Santorum: If you look at -- well my job was never, as a political candidate, to save souls. That's another department. There are some folks who are members of the clergy in this race but I was not one of them. And the answer to your question is, four years ago I introduced a manufacturing plant down in Burlington, over four years ago and made that a central focus of our campaign. We were talking about putting huge tax incentives for manufacturers to restart here in America and we went around and talked about energy and manufacturing, the one-two punch that was going to get America back and growing again. Did we also talk about these other issues? Of course we did. I talk about them now. I make a big point in a book I wrote last year called Blue Collar Conservative, I make a big point of talking about the importance of intact families and how we have to have policies in Washington, DC and have a president who is willing to actually go out there and try to chance the discussion in America so we can have more families and healthier families in America so children have what is their birth right, to be raised by their natural mother and father. And if we don't do that as a society, if we don't try to nurture men and women to come together and form healthy bonds and have children, you're not going to get much of it. In fact, we've seen that over time.

Borg: Let's put you back in the Senate.

Santorum: Please, please.

Borg: Nuclear agreement with Iran, I'm assuming you would vote no if you were still in the Senate. But let's put you in the presidency now, which you could well be, that's what you're seeking.

Santorum: Thank you.

Borg: If it is rejected, where would you go as President Santorum as an alternative?

Santorum: Even if it's accepted I would do the same thing, I would walk into the presidency on day one having done a lot of prepatory work between the November election and January and said to the Iraqi government, here are the terms that you will abide by or else. I would lay out a clear guidelines as to the inspections that would be necessary, the facilities that would be open, the programs that would be dismantled, all of the things that the President should have put on the table as a non-negotiable and lay them on the table and say, you either do those things or we will begin to do things to make life very, very difficult for you to be able to pursue any of those programs.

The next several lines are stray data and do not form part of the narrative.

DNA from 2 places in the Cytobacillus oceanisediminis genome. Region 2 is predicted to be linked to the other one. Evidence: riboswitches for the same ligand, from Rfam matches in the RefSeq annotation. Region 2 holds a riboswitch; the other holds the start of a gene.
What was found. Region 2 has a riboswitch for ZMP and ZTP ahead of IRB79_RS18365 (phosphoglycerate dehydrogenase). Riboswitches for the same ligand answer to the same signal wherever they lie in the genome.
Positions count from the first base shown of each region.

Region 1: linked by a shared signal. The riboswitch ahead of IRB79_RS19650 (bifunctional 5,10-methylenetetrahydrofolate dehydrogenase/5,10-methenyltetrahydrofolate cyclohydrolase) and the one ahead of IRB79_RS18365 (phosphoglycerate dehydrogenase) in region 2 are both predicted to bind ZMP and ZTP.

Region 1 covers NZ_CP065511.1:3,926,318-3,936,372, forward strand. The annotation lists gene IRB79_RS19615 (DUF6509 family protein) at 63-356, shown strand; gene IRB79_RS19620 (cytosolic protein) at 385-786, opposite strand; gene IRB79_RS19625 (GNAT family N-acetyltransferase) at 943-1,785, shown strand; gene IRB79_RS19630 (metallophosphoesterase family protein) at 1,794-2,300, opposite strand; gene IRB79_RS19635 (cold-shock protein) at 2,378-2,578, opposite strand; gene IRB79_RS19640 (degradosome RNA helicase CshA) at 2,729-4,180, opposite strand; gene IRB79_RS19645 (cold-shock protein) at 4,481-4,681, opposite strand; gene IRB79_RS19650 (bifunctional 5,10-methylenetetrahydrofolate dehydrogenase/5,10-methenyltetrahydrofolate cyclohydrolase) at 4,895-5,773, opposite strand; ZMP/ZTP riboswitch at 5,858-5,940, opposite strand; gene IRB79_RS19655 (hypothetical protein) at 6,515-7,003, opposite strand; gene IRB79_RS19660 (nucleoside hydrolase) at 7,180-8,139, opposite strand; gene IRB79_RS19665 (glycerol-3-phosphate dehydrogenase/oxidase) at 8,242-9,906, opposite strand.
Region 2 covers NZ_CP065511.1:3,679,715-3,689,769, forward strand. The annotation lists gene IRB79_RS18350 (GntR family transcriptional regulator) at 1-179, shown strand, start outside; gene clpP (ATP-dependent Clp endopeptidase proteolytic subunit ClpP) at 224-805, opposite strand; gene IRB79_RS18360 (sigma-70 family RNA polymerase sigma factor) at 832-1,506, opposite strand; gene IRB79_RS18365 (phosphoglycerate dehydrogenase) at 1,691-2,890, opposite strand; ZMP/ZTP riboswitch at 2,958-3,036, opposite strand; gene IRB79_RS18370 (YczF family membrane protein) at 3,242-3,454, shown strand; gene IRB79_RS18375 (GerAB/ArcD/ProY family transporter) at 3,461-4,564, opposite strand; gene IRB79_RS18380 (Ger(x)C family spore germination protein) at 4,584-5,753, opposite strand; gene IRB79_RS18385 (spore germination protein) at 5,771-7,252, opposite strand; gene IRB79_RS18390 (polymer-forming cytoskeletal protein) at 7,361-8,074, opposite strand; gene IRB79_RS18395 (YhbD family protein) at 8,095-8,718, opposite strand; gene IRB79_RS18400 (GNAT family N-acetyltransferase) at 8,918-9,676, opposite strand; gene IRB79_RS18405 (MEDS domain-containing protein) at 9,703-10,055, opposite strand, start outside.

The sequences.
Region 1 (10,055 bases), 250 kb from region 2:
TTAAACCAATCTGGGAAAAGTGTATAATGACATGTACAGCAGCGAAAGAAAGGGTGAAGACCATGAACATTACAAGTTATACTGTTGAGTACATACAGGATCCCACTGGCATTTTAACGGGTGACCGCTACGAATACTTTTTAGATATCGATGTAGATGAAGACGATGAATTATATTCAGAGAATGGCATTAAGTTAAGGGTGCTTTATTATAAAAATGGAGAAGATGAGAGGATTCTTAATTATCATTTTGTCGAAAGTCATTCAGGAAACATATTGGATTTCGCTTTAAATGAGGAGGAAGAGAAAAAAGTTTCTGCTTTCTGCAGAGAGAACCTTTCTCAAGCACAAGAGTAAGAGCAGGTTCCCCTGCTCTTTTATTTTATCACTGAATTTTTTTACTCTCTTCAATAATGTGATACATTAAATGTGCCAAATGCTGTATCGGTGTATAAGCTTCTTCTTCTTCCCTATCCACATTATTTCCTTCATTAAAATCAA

Obradovich: What is the or else?

Santorum: Or else could be a whole variety of different things. And you start obviously with the reintroduction of sanctions, you start with a whole host of activities that would be short of military activity. There's lots of things that the Israelis and hopefully the United States has done behind the scenes to deter Iran from nuclear capability. The sanctions that were put on Iran, a part of those sanctions came from a bill called the Iran Freedom and Support Act, which I authored in 2005 and 2006. Hillary Clinton, Joe Biden, Barack Obama and John Kerry all voted no on that bill. But they put sanctions on Iran, we can reintroduce those sanctions but the bill also helped fund an insurgency within Iran. One of the things that the President did was help crush an insurgency. By not supporting them in 2009, he passed over the best opportunity for us to end Iran's nuclear program. By having a revolution in Iran, we throw out these theocrats who are in control. I think there still is a very strong base, it's a very young country, there's a very strong base of support there in Iran that wants to get rid of these theocrats in office and as president I would do a lot to help them.

Obradovich: How do you know though that the insurgency doesn't become another form of ISIS if you throw out the theocrats who have been holding them down?

Santorum: Well, I think you just have to look at the nature of the rest of the Iranian people. These Iranian people have been terrorized, they have been persecuted, they have the imposition of sharia law. Again, this is a country that prior to that was a very pro-western country, it's a very educated group of people, it's a country, unlike Iraq, that has a significant amount of education and wealth, it is a civilization, the Persian civilization, which is very, very different than the Arab civilization that was in Iraq. I think there's a much, much more solid ground for a revolution to be successful and more stable and more pro-western that what we've seen really almost any other country in the region.

Borg: Jim?

Lynch: Well, recently the U.S. has opened diplomatic relations with Cuba. And although I've heard you speak unfavorably of that, is there an opportunity there for the United States to create something, to establish something, is there an opportunity beyond Major League Baseball?

Santorum: This is one of the -- this is a typical move of this President, which is to look at a country that over the past 15 years has spent all their time partnering with Venezuela to flip almost every single country in Central and South America from a pro-western, pro-American, not necessarily strong democracy, but at least a working democracy, to countries that are now Socialist, Marxist and primarily dictators, all because using Venezuelan petro dollars and Cuban Secret Police and the Cuban methodology of flipping countries. And 15 years they have now aligned with China, aligned with Russia, in fact even some of the radical Muslim regimes. And so what do we do after 15 years of them turning the hemisphere against the United States? We reward them. We say we're going to open up an Embassy, we're going to have trade with you. This is exactly -- you just have to wonder whose side Barack Obama is on because he rewards everything a country does to oppose and hurt the United States, hurt our economy, hurt our ability to protect ourselves and he rewards countries that do that and then countries that align with us, Israel as an example, or Columbia as an example, he holds off a free trade agreement for years.